Promoting a Welcoming & Engaging Classroom Environment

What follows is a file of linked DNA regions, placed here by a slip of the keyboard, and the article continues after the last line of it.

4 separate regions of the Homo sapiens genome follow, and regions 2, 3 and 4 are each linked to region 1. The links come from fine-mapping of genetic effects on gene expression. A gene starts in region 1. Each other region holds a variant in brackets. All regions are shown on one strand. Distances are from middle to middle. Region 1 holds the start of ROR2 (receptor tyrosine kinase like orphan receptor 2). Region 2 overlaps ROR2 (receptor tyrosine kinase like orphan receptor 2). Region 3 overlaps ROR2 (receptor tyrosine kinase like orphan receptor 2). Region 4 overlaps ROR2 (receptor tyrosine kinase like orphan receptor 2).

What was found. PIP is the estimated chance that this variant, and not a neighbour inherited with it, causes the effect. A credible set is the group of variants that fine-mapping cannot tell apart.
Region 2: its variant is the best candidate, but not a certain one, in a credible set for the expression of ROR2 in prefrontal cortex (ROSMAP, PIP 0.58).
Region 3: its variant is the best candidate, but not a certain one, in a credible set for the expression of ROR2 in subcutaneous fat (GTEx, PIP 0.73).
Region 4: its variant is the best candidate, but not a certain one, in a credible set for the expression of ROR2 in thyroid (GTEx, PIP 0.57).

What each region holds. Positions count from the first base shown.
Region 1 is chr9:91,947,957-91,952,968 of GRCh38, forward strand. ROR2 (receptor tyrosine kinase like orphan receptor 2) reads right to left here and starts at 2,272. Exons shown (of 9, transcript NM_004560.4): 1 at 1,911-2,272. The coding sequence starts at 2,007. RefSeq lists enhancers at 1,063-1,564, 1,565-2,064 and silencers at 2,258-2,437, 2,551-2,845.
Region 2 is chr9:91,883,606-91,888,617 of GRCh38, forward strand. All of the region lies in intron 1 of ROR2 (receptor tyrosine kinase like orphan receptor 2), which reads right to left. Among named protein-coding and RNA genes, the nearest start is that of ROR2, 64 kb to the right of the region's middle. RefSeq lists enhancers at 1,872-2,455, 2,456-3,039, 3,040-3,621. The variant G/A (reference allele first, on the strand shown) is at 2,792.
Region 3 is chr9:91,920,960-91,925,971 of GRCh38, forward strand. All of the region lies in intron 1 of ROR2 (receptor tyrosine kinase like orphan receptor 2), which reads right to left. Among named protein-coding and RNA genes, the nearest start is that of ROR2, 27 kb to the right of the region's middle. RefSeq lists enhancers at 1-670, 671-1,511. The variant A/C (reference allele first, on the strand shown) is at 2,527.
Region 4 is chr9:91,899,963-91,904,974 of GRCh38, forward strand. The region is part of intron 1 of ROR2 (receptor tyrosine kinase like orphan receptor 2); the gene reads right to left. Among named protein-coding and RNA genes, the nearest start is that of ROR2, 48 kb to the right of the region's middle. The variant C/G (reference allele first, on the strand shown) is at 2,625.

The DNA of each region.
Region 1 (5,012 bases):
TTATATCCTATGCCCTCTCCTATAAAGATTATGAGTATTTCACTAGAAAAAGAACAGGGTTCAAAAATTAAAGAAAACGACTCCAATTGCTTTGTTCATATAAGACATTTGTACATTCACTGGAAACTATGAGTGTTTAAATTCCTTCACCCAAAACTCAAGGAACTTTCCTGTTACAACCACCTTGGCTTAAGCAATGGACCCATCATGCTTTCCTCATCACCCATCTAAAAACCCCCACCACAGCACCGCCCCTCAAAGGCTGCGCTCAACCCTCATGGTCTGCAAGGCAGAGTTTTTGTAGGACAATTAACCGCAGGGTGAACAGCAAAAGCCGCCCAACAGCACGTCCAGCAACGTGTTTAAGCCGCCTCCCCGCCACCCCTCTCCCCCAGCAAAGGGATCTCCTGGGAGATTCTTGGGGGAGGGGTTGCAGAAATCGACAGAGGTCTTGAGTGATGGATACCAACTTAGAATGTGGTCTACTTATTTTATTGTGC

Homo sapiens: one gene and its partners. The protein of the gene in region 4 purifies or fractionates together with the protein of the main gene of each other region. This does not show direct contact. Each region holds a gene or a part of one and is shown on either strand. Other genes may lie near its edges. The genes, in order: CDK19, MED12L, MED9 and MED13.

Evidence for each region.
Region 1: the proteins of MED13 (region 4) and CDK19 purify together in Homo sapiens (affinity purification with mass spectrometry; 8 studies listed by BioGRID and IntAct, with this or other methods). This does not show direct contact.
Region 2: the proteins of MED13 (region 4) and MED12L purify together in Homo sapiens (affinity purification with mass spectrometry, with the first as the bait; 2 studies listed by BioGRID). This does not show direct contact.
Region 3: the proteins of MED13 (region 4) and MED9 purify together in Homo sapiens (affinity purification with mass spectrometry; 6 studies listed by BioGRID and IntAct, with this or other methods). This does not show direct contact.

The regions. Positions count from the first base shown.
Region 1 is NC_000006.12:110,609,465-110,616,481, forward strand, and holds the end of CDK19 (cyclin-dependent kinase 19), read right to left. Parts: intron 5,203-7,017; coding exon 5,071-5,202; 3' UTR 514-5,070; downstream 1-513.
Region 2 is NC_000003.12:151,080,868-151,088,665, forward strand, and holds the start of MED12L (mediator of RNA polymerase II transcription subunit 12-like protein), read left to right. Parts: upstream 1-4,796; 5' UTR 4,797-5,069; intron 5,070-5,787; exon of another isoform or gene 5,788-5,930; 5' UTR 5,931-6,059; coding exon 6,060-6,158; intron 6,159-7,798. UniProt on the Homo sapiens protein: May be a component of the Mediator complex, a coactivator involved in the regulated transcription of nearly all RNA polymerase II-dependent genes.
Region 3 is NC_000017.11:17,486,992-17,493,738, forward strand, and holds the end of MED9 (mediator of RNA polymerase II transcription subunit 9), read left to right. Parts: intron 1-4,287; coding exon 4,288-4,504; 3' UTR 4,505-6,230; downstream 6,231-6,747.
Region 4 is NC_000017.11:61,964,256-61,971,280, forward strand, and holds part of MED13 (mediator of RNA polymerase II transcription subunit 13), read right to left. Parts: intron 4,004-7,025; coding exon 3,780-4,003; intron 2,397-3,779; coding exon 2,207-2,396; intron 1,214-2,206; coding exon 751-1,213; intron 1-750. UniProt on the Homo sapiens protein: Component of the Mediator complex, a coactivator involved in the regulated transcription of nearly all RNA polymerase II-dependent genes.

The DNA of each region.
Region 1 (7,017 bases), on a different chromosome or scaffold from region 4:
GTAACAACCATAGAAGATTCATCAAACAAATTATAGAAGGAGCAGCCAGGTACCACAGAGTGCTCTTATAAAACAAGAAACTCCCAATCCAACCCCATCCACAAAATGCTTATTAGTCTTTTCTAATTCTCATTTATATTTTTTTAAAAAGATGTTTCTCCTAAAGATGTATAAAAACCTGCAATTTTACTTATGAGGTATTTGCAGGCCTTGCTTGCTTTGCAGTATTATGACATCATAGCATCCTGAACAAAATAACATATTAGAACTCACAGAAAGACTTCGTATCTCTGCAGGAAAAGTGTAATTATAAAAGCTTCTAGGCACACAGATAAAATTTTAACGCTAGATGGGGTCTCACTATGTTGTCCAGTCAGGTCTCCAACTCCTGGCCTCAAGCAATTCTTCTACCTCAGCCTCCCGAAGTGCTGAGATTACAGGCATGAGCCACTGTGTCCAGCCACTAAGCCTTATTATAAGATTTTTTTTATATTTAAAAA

The third way I support inclusive learning environments that promote belonging is to promote a comfortable, welcoming, and engaging classroom climate that encourages students to actively engage with content and learn from each other (Felten, 2020). When I set up group work, I have sections that promote students getting to know each other, and assign ways for students to have clear roles in the group (e.g., the person who likes dogs the best is the person who scribes for the worksheet, the person who likes Halloween the best is the one who ensures that everyone contributed to the discussion). I try to get to know the students with informal polls and chatting with them before class starts, to build relationships and to get a sense of each unique student. I create an open and warm classroom environment so that students are encouraged to ask questions or to express their point of view, using frequent in class questions that require some discussion. I strive to show cultural competence in my ways of communication to ensure that students who take my courses gain confidence in their abilities, and learn how to study and organize knowledge in meaningful ways (Tanner & Allen, 2017). I model tolerance and openness to opposing viewpoints so that students can feel safe in expressing their ideas and opinions. Specifically, last year I asked the students to help me stop using the phrase “you guys” so I could work on using non-gendered terms, and the class was very supportive in “catching” me and stopping me so I could reframe my language. This also modeled for students that we can make mistakes, while still being active members of the course that belong in the major.